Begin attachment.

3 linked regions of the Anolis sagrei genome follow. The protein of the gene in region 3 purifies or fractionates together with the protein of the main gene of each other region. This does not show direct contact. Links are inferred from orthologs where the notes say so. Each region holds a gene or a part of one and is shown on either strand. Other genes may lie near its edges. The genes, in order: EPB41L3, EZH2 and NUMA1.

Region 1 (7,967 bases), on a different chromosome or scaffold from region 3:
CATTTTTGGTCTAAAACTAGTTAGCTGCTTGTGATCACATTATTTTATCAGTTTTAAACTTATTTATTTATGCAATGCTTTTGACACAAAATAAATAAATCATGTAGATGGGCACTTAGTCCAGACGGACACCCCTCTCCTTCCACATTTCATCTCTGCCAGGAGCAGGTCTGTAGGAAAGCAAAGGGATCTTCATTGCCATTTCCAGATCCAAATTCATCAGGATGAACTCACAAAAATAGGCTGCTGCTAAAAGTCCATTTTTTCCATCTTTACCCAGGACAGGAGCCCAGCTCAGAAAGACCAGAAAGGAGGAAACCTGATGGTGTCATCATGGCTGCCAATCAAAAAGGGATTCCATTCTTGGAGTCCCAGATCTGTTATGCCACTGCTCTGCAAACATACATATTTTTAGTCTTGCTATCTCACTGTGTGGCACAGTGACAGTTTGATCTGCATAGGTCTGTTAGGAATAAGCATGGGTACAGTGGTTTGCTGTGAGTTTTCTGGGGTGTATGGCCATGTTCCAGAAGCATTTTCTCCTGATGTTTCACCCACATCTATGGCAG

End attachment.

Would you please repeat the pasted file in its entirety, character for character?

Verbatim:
3 linked regions of the Anolis sagrei genome follow. The protein of the gene in region 3 purifies or fractionates together with the protein of the main gene of each other region. This does not show direct contact. Links are inferred from orthologs where the notes say so. Each region holds a gene or a part of one and is shown on either strand. Other genes may lie near its edges. The genes, in order: EPB41L3, EZH2 and NUMA1.

Region 1 (7,967 bases), on a different chromosome or scaffold from region 3:
CATTTTTGGTCTAAAACTAGTTAGCTGCTTGTGATCACATTATTTTATCAGTTTTAAACTTATTTATTTATGCAATGCTTTTGACACAAAATAAATAAATCATGTAGATGGGCACTTAGTCCAGACGGACACCCCTCTCCTTCCACATTTCATCTCTGCCAGGAGCAGGTCTGTAGGAAAGCAAAGGGATCTTCATTGCCATTTCCAGATCCAAATTCATCAGGATGAACTCACAAAAATAGGCTGCTGCTAAAAGTCCATTTTTTCCATCTTTACCCAGGACAGGAGCCCAGCTCAGAAAGACCAGAAAGGAGGAAACCTGATGGTGTCATCATGGCTGCCAATCAAAAAGGGATTCCATTCTTGGAGTCCCAGATCTGTTATGCCACTGCTCTGCAAACATACATATTTTTAGTCTTGCTATCTCACTGTGTGGCACAGTGACAGTTTGATCTGCATAGGTCTGTTAGGAATAAGCATGGGTACAGTGGTTTGCTGTGAGTTTTCTGGGGTGTATGGCCATGTTCCAGAAGCATTTTCTCCTGATGTTTCACCCACATCTATGGCAG